He said promoting urban density and infill, and discouraging further development to the south “is one of the biggest climate actions we can take in the entire city.”

But Brad Armstrong, Qualico’s vice-president of Community Development, Northern Alberta, argued that slowing expansion won’t have a green impact.

“It will cause undersupply, especially in southwest.”

So, how can someone argue that slowing development won’t impact climate change? It’s because Edmonton doesn’t exist in a vacuum. So, if people looking to live in the south can’t go near Ellerslie Road or 41st Avenue SW, they’ll go to Leduc, Beaumont or Devon. And, even though they won’t pay taxes in Edmonton, they’ll still drive into the city and use our services.

“We will still have the cost of growth, we just won’t have the tax base to pay for it,” said Coun. Aaron Paquette, as he tried to sound out the arguments laid out by developers.


For a long time, there’s been a missing voice in this debate. And those are people who own property in the area that was annexed by Edmonton in 2019. Several of them appeared at City Hall this week — and they’re angry.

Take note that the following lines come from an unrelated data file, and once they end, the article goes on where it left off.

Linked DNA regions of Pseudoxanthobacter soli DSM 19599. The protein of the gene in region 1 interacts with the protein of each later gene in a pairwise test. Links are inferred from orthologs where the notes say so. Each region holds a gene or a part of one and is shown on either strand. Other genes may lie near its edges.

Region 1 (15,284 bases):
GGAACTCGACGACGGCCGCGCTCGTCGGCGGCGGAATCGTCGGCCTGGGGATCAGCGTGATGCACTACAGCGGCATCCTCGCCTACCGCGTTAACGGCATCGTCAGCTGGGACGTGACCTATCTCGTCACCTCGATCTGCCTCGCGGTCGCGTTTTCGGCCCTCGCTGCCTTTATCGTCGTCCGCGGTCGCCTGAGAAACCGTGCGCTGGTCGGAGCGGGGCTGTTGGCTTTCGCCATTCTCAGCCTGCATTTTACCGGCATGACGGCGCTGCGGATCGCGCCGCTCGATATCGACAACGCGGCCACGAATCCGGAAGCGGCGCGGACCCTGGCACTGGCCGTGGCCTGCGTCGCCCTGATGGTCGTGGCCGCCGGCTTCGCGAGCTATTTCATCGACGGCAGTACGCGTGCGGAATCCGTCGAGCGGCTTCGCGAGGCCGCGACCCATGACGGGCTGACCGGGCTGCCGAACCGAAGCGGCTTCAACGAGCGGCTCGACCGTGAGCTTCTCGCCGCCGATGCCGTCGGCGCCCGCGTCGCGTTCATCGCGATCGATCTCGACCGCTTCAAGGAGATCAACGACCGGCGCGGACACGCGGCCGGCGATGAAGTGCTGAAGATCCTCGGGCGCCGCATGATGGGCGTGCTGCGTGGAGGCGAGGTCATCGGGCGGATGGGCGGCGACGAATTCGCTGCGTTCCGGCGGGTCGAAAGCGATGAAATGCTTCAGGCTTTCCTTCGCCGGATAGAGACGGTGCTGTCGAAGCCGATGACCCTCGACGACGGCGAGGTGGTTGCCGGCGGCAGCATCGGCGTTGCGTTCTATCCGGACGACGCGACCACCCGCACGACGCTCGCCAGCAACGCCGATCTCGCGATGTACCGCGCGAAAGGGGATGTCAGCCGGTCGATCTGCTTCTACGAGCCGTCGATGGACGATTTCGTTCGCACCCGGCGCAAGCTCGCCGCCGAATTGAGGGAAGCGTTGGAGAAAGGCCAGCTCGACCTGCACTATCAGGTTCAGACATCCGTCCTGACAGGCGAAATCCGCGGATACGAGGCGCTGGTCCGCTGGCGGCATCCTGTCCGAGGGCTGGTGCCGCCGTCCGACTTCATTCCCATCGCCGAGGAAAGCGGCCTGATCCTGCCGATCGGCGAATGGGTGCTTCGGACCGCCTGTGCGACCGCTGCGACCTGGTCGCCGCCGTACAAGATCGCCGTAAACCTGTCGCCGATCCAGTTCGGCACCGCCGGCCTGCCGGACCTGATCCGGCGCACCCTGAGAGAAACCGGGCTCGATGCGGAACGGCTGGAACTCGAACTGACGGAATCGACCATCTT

They’re caught in the middle. They own farms that no one wants to buy. With a possible hold on development, the land isn’t attractive for housing. Of course, with the annexation, no one sees farming in that area as a long-term life decision.

So they were pleading with the City to give them some sort of certainty.

“Please allow for development of annexed area south of 41st Avenue,” said Janet Hiller, a widow who wants to sell her agricultural land.

“It’s difficult to live under these conditions that have been forced on us for many years,” she said.

“I can’t see how it’s fair to leave us dormant for another 10 years.”